“The mystery in how little we know of other people is no greater than the mystery of how much, Laurel thought.”

10580041_731071823631679_5448001905069456302_nIt has been six days since I last posted anything and, in all honesty, I don’t have much of an excuse for it. Everyday, I have been confronted with crises that, in the long run, won’t prove to be as critical as they now seem. Over the next few days, while reading my next Pulitzer, I will do my best to fill you all in on the goings on in my life. In the meantime, however, I have some thoughts about the most recent Pulitzer I’ve finished, The Optimist’s Daughter, by Eudora Welty.


This book was a very short 180 pages and read very quickly, but for the life of me, I had the most difficult time forcing myself to actually sit down and finish it. To be entirely forthcoming, I could have easily finished this book in one sitting—probably in two or three hours. Instead, however, it took me almost a full week to work my way through it. Finally, after dreading a return to its pages, I sat down tonight and finished it, once again, only to be left feeling empty and dissatisfied.


My biggest complaint about this book is that, in all honesty, I really didn’t see the point of it. There was no central conflict, no rising action, and very little character development. I felt that Welty glossed over things that she could have really gone into great detail about (the main character’s personality, thoughts and life story, for instance). I read through 180 pages of drivel and pure blibber-blab, a constant overuse of similes, and one of the more lackluster resolutions I’ve read in quite some time. When I read the final paragraph of the book, I actually found myself wanting to read more because I just couldn’t imagine the book actually ending the way it did.

Allow me to offer some cliff notes for the novel for you: The main character’s father dies, so she and her sociopath stepmother host a funeral in his hometown, some people come to it and sing his praises, and after the funeral, the main character spends some time going through some things around the old house she was raised in and finds letters her father wrote to her mother (though we never get to read what they said), some letters her grandmother wrote to her mother (though we never get to read what they said), and finding these things makes the main character very sad. At the end of the novel, she gets very upset with her sociopath stepmother and they have a confrontation that lasts for a few paragraphs, then the main character goes home. In all sincerity, that’s really all that happens.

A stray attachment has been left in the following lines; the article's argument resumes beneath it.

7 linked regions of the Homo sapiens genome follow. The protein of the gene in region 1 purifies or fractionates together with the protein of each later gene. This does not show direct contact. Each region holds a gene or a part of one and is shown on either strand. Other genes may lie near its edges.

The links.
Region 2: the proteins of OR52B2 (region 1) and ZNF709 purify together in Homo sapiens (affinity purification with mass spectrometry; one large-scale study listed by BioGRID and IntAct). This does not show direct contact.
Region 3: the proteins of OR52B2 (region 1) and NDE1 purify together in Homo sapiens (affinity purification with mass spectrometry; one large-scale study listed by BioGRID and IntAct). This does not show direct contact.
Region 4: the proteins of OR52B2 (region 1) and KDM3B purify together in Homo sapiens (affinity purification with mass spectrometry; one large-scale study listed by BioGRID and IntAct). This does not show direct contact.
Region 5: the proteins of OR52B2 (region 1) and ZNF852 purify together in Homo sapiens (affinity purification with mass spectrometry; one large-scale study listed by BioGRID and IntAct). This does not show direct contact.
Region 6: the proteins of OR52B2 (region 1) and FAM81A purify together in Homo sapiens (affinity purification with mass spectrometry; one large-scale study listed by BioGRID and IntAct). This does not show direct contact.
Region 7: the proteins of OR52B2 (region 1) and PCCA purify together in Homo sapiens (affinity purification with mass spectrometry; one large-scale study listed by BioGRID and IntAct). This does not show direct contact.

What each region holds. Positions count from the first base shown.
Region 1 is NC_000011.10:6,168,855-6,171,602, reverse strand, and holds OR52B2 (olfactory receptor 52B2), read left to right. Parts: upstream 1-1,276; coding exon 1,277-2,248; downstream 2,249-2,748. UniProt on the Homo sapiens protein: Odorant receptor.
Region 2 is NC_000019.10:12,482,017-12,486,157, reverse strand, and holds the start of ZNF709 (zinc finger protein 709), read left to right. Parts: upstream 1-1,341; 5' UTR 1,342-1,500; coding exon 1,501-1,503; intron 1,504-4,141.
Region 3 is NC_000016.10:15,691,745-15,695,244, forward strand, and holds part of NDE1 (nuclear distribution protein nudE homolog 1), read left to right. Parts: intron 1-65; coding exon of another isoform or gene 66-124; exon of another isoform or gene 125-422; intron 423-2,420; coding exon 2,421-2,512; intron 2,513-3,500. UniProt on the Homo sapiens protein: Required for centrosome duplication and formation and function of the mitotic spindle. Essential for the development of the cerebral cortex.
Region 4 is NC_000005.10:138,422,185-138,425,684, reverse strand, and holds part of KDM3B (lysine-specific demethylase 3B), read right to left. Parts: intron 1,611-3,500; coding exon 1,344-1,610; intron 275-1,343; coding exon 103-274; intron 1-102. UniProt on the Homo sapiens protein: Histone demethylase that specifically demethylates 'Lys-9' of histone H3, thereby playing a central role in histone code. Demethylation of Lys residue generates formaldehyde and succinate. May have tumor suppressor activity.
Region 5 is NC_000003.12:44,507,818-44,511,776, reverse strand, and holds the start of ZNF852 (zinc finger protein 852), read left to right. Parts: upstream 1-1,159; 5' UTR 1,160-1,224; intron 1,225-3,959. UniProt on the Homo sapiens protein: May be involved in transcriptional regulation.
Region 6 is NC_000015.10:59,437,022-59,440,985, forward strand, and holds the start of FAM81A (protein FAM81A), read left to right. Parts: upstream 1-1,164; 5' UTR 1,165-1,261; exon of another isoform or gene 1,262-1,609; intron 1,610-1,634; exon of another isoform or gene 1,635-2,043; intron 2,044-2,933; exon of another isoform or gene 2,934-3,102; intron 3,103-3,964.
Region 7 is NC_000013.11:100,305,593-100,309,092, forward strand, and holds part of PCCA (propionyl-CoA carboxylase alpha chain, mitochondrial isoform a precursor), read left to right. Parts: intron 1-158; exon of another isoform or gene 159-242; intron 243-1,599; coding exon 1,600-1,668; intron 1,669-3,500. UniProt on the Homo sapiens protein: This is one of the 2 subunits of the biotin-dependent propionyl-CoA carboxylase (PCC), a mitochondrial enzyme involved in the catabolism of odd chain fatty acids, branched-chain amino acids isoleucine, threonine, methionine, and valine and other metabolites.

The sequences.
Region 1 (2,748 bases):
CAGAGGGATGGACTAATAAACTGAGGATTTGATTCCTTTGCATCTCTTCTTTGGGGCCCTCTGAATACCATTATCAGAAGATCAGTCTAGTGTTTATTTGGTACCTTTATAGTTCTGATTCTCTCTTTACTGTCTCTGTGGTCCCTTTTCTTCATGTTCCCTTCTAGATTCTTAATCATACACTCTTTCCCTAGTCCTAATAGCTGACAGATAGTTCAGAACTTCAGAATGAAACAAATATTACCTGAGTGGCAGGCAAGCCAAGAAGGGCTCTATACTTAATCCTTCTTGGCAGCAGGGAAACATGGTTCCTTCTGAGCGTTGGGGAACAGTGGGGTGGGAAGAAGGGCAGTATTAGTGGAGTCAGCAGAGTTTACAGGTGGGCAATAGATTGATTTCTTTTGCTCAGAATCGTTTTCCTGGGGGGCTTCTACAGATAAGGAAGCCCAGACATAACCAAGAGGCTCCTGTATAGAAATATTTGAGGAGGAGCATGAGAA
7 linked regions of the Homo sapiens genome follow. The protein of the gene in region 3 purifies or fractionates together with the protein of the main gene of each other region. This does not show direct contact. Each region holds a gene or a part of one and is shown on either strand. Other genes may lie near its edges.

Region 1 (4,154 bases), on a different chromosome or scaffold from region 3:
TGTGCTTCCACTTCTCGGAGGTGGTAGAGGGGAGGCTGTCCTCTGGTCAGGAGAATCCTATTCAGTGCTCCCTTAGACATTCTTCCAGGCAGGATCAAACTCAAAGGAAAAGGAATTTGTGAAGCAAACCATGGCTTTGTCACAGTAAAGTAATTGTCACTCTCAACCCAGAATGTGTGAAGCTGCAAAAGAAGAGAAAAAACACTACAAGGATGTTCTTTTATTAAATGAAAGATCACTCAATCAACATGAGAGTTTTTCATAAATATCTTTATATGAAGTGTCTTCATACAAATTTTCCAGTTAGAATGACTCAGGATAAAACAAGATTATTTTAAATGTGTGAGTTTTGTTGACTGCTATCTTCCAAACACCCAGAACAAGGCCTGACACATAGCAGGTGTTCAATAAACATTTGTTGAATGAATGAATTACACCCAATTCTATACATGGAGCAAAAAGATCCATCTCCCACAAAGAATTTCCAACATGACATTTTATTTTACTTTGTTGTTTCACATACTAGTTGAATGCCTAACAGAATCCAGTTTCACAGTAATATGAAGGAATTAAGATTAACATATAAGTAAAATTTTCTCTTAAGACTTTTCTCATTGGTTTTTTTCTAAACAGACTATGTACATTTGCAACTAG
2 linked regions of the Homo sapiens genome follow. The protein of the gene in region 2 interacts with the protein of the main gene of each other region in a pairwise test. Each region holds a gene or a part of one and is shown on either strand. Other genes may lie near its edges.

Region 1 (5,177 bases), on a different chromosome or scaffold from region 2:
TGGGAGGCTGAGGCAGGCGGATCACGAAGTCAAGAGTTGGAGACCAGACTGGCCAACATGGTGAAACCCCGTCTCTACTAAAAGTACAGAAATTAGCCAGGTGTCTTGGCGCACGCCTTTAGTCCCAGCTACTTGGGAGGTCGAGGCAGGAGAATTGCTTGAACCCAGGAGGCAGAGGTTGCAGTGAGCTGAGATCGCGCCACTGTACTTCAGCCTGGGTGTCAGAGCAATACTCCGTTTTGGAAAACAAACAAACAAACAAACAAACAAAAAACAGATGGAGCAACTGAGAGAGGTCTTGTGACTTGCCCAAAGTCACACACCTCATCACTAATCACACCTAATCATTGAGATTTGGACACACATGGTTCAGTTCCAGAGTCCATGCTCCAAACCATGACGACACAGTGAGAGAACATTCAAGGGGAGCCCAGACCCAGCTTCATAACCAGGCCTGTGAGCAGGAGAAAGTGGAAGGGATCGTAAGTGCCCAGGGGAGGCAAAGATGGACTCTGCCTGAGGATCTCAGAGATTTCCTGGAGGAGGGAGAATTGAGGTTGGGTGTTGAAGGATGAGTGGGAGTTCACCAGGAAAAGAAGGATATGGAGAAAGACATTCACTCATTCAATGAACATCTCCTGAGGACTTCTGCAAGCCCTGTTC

I was beyond discouraged when I finished the book and didn’t find myself pondering what a fantastic novel this Eudora Welty wrote; I didn’t lay the book on my nightstand and stare at the ceiling and let her words run its course through my veins. Instead, I put the book back in my pile and wondered “How in the hell did this book win a Pulitzer Prize?”

Now, all of that being said, there were some things about the book that I did appreciate—just like Coldplay sings, “everything’s not lost.”

For one thing, Welty is a gorgeous writer. Regardless of how much I felt this book was filled with nonsense, it was very eloquent nonsense. Like I said before, she is very guilty of going a little overboard with her similes, but some of them were so well constructed that I had to sit back and marvel—it’s very apparent that Welty is capable of being an amazing writer, so why didn’t I get that from this particular book?

The other thing that I thought Welty captured really well was her portrayal of the main character’s despondency throughout her father’s sickness, death, funeral and the several days thereafter. Despite her being the protagonist, Laurel has very few lines because Welty has her so lost in her own thoughts—an all too common occurrence during hard times. There were several scenes where, as a reader, I was really wanting Laurel to confront somebody—particularly her insane stepmother. Instead, she internalizes her misery, her anger, her sadness and disassociates.

Being very much the same way when it comes to conflict, I suppose I saw myself in Laurel a bit.

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